A book that reads like a poor attempt at inducting girls into the mostly male bastion of trucks and large machinery. Dig and Dug are ``dumb and dumber'' as two inept, not-so- handymen. When the farmer's tractor breaks down, Dig and Uncle Dug, with the help of Daisy, try to use a pickup, tow truck, forklift, bulldozer, backhoe, and finally dump truck to deliver fruit to Mrs. Green's store. Intended silliness becomes slapstick as the lamebrained duo muddles through one bad idea after another. Gumby- like multiracial characters appear amidst cut-paper props, and the effect is a series of stiff scenes that have none of the fluidity of clay animation. Young truck-lovers will find none of the kindergarten humor of James Marshall's The Stupids here, and while Daisy solves the fruit problem, it's by design and not deed in this piece of gender equity gone awry. (Picture book. 3-5)

Pub Date: Oct. 23, 1996

ISBN: 0-7894-1107-5

Page Count: 20

Publisher: DK Publishing

Review Posted Online: May 20, 2010

Kirkus Reviews Issue: Oct. 1, 1996

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Four-wheeled fun, if a little unbalanced.


The big trucks work hard all day, and at night they sleep, just like us.

Near the highway, as vehicles “vroooom” by, big trucks are busy building a road. “Digger’s sharp teeth hit the earth. / He’s clawing holes for all he’s worth.” Backhoe “jolts and judders,” making the “whole road shudder.” Dump truck carries away heaps of earth. Grader has a “giant blade,” which “gets the sticky asphalt laid.” Concrete mixer turns sand, gravel, and cement, churning them into the new road’s surface. “Dusty plow truck at the double. / Tips his load of stones and rubble.” Last of all comes “huge road roller,” with big impressive wheels, to give the new highway a smooth surface. There’s a double gatefold at the center of the book, giving a panoramic view of all seven colorful trucks, hard at work. After a hard day, the trucks take the exit ramp off to bed. A good rub with a cleaning brush, a cooling spray, and it’s time to rest. “All tucked safely in their yard / they snuggle down, they’ve worked so hard.” Freedman’s crisp and accessible verse is the perfect complement to Smythe’s bright and blocky illustrations, which have a toddler-friendly Lego or Playskool feel. While construction workers and passers-by of both genders and diverse skin tones populate the pages, all the trucks are gendered male—an odd disconnect.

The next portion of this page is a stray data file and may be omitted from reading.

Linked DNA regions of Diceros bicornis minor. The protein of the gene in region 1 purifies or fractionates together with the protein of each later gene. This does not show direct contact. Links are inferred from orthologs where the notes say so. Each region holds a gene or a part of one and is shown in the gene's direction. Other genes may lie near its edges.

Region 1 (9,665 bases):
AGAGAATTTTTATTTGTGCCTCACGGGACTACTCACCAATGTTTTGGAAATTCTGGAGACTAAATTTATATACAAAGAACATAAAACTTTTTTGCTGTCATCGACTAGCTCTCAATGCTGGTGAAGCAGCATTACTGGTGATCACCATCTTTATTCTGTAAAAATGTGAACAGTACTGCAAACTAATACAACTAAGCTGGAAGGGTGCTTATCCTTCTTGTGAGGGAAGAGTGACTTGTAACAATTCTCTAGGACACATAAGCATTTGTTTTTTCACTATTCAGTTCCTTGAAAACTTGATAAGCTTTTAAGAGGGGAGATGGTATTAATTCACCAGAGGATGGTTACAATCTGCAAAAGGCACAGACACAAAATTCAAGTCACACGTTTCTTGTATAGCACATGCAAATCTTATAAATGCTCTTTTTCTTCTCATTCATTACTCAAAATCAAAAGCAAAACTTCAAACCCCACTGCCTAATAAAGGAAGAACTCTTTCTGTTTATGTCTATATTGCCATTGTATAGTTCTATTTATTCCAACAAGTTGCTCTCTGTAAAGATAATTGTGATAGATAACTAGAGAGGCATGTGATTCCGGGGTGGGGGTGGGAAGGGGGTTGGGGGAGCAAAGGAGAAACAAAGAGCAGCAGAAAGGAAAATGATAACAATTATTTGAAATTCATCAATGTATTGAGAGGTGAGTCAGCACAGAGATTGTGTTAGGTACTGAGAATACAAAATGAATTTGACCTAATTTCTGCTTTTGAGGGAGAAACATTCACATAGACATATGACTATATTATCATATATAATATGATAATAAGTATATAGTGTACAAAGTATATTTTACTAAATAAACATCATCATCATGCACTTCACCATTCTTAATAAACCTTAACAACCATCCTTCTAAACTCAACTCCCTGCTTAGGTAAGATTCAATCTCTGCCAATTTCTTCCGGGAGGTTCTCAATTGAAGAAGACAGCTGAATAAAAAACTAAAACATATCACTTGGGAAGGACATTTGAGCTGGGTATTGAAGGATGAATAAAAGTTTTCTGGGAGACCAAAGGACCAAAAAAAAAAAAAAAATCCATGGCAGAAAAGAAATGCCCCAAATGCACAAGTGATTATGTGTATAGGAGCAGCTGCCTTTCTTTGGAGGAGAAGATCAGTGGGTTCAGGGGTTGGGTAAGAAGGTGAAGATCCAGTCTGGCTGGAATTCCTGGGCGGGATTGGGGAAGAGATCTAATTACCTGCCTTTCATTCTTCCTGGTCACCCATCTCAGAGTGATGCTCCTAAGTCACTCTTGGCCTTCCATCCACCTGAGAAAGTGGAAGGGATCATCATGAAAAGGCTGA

Four-wheeled fun, if a little unbalanced. (Picture book. 3-5)

Pub Date: March 7, 2017

ISBN: 978-1-4814-9011-5

Page Count: 32

Publisher: Aladdin

Review Posted Online: Jan. 17, 2017

Kirkus Reviews Issue: Feb. 1, 2017

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The troubles of a little one not ready to give away his tricycle and the tricks he plays to hide it at his parents’ yard sale will charm young children even as the story introduces them to such concepts as growing up, money and markets and the joy of sharing and giving. Elya, the author of several bilingual titles and well-known for her versatile style, successfully blends Spanish words throughout the little one’s verses and rhymes. The use of parallelism, association of ideas and contradicting sentences allows readers to understand the meanings of such Spanish words as triciclo, dinero and bicicleta (glossary and pronunciation guide included). Schlossberg’s vivid, expressive pastels effectively expand on the text and will appeal to children, making this story a great selection for bilingual storytimes at public libraries. The undifferentiated suburban setting and the portrayal of the main character as a little piggy instead of a Hispanic child, which the text suggests, does not, however, offer a clear connection between his bilingualism and his ethnic background. (Picture book. 3-5)

Pub Date: June 1, 2009

ISBN: 978-0-399-24522-0

Page Count: 32

Publisher: Putnam

Review Posted Online: May 20, 2010

Kirkus Reviews Issue: June 1, 2009

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